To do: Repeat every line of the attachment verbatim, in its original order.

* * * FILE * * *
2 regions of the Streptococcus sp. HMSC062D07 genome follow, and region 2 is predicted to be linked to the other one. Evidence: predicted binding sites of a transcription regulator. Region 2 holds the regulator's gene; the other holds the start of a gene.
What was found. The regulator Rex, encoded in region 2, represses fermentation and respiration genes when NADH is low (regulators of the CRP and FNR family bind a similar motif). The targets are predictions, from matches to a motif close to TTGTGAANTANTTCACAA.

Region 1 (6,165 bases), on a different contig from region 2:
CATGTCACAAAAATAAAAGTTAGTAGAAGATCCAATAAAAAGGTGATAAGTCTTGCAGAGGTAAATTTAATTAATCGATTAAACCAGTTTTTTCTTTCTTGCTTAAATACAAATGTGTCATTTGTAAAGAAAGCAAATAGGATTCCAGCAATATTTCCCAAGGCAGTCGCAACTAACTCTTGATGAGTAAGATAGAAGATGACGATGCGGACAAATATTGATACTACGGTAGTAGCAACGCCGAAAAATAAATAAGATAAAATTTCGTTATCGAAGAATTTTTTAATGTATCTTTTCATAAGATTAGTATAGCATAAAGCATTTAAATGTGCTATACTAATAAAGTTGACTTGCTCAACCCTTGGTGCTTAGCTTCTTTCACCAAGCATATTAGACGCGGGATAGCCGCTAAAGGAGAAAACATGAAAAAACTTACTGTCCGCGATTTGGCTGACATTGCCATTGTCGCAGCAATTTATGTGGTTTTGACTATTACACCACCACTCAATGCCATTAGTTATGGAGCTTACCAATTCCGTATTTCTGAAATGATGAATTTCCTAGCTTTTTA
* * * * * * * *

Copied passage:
2 regions of the Streptococcus sp. HMSC062D07 genome follow, and region 2 is predicted to be linked to the other one. Evidence: predicted binding sites of a transcription regulator. Region 2 holds the regulator's gene; the other holds the start of a gene.
What was found. The regulator Rex, encoded in region 2, represses fermentation and respiration genes when NADH is low (regulators of the CRP and FNR family bind a similar motif). The targets are predictions, from matches to a motif close to TTGTGAANTANTTCACAA.

Region 1 (6,165 bases), on a different contig from region 2:
CATGTCACAAAAATAAAAGTTAGTAGAAGATCCAATAAAAAGGTGATAAGTCTTGCAGAGGTAAATTTAATTAATCGATTAAACCAGTTTTTTCTTTCTTGCTTAAATACAAATGTGTCATTTGTAAAGAAAGCAAATAGGATTCCAGCAATATTTCCCAAGGCAGTCGCAACTAACTCTTGATGAGTAAGATAGAAGATGACGATGCGGACAAATATTGATACTACGGTAGTAGCAACGCCGAAAAATAAATAAGATAAAATTTCGTTATCGAAGAATTTTTTAATGTATCTTTTCATAAGATTAGTATAGCATAAAGCATTTAAATGTGCTATACTAATAAAGTTGACTTGCTCAACCCTTGGTGCTTAGCTTCTTTCACCAAGCATATTAGACGCGGGATAGCCGCTAAAGGAGAAAACATGAAAAAACTTACTGTCCGCGATTTGGCTGACATTGCCATTGTCGCAGCAATTTATGTGGTTTTGACTATTACACCACCACTCAATGCCATTAGTTATGGAGCTTACCAATTCCGTATTTCTGAAATGATGAATTTCCTAGCTTTTTA